The Chinese are coming—or perhaps I should say, “have come.” Much of our local production has already been outsourced to China. Now the Chinese are setting up their own offices in the United States. I should know: I recently helped a mainland Chinese company do just that. Chinese products are not only inexpensive relative to ours but have rapidly become our equal in quality for basic and, more recently, intricately assembled products.
We can’t stop the tide of change as we participate in today’s evolving and increasingly global economy. However, owners of manufacturing process companies (metals, plastics, wood, etc.) and firms related to these businesses can fight back, not just to survive, but to grow and prosper.
If you are a midsized manufacturer, say with sales over $50MM, you have undoubtedly considered purchasing a company overseas in a country with low labor costs, so that you would have a “foot in both territories.”
A slightly smaller company may seek to license or form a partnership abroad. Most likely such a firm is already importing an ever-increasing volume of manufactured products from Asia. But if you are a very small firm (50-150 employees) or simply want to expand through internal production to protect your domestic interests, please read on.
The operative phrases are “agility,” “niche marketing,” “untapped markets” and “value-added.” Today a manufacturer must be willing to commit both personal and financial resources to shifting in new directions. The first step is to formulate a practical action plan, one that takes advantage of Chinese weaknesses and the company’s own strengths, based on both its unique “personality” and the character of its industry.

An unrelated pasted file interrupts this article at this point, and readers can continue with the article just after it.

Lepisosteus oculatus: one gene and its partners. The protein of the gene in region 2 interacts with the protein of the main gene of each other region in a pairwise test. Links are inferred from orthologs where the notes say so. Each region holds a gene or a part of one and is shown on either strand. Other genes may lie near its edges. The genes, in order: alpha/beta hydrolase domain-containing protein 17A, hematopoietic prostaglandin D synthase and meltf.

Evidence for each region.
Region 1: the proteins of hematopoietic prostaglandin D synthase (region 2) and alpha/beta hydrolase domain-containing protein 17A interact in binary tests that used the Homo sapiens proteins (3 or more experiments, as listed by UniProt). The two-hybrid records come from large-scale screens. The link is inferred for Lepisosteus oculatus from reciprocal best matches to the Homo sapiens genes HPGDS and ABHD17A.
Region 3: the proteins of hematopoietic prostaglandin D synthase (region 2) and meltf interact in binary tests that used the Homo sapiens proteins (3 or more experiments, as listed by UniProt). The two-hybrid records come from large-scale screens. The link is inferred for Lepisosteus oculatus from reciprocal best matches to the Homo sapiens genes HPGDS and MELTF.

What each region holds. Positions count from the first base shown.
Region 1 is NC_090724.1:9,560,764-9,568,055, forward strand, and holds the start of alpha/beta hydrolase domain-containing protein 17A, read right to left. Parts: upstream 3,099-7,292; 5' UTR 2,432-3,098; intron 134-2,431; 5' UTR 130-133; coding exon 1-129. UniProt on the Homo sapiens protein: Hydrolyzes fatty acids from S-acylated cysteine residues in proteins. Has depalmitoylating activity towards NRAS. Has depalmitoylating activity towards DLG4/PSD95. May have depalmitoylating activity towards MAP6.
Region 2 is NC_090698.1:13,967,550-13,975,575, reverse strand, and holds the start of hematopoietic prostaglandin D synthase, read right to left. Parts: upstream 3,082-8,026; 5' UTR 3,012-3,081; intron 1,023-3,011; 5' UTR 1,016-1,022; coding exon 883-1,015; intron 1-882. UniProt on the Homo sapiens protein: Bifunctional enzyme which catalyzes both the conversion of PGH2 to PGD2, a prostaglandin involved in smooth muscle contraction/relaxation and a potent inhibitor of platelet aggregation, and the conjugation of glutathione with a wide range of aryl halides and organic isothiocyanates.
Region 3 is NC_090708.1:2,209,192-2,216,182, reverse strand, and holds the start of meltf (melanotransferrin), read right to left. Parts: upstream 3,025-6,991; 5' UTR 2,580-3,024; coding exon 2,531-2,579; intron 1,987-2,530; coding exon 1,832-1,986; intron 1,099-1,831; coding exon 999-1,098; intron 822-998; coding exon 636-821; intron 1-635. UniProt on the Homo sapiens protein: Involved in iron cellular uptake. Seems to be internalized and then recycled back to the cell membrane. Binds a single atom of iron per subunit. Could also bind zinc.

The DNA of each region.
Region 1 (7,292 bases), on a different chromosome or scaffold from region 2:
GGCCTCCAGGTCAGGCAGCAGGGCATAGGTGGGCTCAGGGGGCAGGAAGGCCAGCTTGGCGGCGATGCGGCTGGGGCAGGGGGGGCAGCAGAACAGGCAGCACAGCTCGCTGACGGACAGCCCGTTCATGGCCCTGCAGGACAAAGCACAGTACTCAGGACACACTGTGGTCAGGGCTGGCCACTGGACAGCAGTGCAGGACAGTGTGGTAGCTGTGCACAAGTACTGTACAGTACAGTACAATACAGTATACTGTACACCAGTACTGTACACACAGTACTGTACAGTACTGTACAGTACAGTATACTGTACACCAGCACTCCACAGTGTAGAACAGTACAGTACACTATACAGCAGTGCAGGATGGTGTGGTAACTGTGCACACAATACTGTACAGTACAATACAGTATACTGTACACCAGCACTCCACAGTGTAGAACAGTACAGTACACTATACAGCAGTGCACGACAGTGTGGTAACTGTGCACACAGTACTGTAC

The Chinese are saddled with four inherent competitive disadvantages:
- Longer shipping time
- Higher freight costs
- Less flexibility
- A limited capacity to customize products and services
There are a number of strategies that can be instituted individually or in combination to foster effective competition with the Chinese. For example:
- Offering shorter production runs
- Promoting just-in-time delivery
- Tacking on vertical steps in the production of the finished product (thus creating “added value”)
- Increasing market share (through acquisition)
- Marketing to the U.S. government
- Expanding into niche markets
- Broadening market penetration
- Upgrading Web page coverage
- Annexing “bell and whistle” features to meet individual customer desires (i.e. special coatings, finishes etc.)
Knowing precisely what the customer wants and will pay for is an underlying component in selecting the best of these strategies.
Assemble a detailed and up-to-date dossier on your competition and its marketplace. Seek out growth categories by monitoring your own incoming orders, no matter how small the represented market segment; assess the corporate operating environment by viewing the market through the eyes of key customers; observe trends through both involvement in industry groups and discussions with editors of trade association publications and talk to knowledgeable suppliers.
This information should help position you to identify opportunities and become a market leader in pursuing the opportunities that do exist. Create and implement a viable action strategy. You will feel much better, particularly when you see your sales on the rise. Good luck!